Claims Rise Against Physicians Prescribing Opioids
by Kathy Everitt
Wednesday, December 26, 2018
As you consider guidelines for prescribing opioids or using non-opioid therapy, remember to document your reasoning. This includes documenting your review and assessment of the continuation/success of the therapy at each visit and using a treatment agreement that is updated and signed annually.
The CDC offers tools to help you adopt evidence-based best practices for prescribing and managing opioids. These guidelines also recommend:
- Recognizing that opioids are not first-line therapy—non-pharmacological/non-opioid therapies are preferred for chronic pain
- Establishing goals and continuing therapy only if there is meaningful improvement in pain and function and these outweigh the risks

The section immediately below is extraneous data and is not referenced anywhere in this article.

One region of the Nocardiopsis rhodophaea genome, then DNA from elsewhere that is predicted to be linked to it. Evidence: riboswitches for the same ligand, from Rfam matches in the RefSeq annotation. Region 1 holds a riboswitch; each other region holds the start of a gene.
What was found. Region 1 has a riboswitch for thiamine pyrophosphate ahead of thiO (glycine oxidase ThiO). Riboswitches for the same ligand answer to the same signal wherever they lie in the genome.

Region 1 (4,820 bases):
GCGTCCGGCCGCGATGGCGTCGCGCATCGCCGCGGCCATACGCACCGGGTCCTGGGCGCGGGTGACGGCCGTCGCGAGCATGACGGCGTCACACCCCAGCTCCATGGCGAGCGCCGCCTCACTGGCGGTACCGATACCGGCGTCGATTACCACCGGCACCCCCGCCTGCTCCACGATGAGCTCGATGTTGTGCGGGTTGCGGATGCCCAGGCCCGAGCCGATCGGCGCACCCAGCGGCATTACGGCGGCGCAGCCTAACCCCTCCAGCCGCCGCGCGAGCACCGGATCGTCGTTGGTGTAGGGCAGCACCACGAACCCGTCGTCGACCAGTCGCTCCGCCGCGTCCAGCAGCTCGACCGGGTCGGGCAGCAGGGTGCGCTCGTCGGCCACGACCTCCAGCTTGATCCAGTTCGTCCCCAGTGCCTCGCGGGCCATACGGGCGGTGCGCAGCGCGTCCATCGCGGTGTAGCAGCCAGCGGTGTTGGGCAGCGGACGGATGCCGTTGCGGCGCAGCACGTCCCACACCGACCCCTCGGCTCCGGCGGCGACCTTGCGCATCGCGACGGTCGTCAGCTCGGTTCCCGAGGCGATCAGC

- Discussing the risks and benefits of opioid therapy
- Using immediate release opioids when first starting
- Using the lowest effective dose
- Prescribing for short durations
- Evaluating the benefits, harms and risks frequently
- Reviewing the PDMP data
- Establishing protocols in your office so all providers are abiding by the same guidelines
Professional Solutions offers a CME webinar on this topic that is free to policyholders. Learn more.